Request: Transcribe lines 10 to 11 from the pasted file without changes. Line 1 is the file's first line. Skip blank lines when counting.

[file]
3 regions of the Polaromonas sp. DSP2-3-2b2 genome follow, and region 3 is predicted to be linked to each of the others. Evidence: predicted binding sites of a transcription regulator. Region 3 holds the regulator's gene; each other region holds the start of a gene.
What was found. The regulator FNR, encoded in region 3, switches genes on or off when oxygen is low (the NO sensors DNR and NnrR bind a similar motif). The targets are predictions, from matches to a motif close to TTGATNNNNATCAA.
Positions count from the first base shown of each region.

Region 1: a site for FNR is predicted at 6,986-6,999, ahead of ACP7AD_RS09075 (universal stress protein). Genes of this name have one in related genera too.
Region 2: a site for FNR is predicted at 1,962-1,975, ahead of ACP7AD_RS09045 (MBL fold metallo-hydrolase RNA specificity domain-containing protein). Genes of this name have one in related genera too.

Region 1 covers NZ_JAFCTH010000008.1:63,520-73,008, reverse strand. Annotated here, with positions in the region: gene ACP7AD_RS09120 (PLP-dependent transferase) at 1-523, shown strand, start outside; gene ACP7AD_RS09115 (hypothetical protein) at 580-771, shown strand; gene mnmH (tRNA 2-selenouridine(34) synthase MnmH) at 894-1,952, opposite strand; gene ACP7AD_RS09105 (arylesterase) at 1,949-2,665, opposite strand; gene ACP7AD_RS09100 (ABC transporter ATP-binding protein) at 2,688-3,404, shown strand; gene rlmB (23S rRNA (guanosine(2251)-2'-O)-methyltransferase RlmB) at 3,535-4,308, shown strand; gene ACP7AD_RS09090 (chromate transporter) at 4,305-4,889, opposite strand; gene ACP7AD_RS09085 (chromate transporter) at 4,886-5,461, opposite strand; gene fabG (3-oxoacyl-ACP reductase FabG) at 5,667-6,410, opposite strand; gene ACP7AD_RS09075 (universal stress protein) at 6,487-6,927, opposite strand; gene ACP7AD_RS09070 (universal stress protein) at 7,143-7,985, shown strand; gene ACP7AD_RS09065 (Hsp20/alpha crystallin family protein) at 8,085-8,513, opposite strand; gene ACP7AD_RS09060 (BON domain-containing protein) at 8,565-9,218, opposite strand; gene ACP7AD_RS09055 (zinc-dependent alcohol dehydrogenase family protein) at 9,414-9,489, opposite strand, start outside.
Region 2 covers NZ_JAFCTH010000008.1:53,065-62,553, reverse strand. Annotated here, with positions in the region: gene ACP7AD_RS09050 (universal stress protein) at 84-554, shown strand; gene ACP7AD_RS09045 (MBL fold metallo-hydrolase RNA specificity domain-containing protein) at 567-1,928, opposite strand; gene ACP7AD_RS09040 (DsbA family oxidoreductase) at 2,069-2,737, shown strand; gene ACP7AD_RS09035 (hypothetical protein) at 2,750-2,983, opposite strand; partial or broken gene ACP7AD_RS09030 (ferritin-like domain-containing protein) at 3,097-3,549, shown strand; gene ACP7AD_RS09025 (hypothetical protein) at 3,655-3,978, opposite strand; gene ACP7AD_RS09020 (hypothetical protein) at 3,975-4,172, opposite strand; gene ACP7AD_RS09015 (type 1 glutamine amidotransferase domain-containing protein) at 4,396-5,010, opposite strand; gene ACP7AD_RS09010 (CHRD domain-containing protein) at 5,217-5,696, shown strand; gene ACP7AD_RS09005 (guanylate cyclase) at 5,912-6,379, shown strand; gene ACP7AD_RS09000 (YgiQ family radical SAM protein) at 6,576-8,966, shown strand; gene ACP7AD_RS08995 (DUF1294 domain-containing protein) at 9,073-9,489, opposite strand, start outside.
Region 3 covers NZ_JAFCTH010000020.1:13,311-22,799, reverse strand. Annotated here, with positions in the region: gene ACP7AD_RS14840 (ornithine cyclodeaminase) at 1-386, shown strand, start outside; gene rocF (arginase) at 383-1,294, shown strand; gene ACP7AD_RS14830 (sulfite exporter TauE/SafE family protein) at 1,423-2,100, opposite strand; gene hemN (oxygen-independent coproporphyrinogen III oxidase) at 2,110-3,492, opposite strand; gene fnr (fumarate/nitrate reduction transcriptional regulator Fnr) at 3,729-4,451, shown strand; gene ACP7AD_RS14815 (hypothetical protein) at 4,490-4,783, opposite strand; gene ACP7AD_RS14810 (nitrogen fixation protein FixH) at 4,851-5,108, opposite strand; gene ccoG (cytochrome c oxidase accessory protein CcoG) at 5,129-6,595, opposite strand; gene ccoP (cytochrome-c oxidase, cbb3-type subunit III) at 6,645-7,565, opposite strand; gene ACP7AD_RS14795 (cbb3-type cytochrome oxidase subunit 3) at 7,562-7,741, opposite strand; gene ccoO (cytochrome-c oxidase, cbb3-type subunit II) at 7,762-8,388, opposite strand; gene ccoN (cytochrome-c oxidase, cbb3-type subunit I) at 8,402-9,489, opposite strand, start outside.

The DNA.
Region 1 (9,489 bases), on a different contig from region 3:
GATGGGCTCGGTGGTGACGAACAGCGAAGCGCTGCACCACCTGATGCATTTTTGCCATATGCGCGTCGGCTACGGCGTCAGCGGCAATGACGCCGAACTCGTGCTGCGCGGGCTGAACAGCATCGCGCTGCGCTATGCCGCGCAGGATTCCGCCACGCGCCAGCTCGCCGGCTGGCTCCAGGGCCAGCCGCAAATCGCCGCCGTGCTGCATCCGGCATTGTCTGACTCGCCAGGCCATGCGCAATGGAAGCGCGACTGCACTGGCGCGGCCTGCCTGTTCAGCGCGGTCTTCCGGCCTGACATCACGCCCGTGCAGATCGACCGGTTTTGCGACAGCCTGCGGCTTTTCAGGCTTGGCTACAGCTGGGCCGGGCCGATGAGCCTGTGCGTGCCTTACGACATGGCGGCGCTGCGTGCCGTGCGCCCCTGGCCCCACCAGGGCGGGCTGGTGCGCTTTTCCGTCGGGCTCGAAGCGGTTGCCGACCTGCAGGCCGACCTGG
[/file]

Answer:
Region 1 (9,489 bases), on a different contig from region 3:
GATGGGCTCGGTGGTGACGAACAGCGAAGCGCTGCACCACCTGATGCATTTTTGCCATATGCGCGTCGGCTACGGCGTCAGCGGCAATGACGCCGAACTCGTGCTGCGCGGGCTGAACAGCATCGCGCTGCGCTATGCCGCGCAGGATTCCGCCACGCGCCAGCTCGCCGGCTGGCTCCAGGGCCAGCCGCAAATCGCCGCCGTGCTGCATCCGGCATTGTCTGACTCGCCAGGCCATGCGCAATGGAAGCGCGACTGCACTGGCGCGGCCTGCCTGTTCAGCGCGGTCTTCCGGCCTGACATCACGCCCGTGCAGATCGACCGGTTTTGCGACAGCCTGCGGCTTTTCAGGCTTGGCTACAGCTGGGCCGGGCCGATGAGCCTGTGCGTGCCTTACGACATGGCGGCGCTGCGTGCCGTGCGCCCCTGGCCCCACCAGGGCGGGCTGGTGCGCTTTTCCGTCGGGCTCGAAGCGGTTGCCGACCTGCAGGCCGACCTGG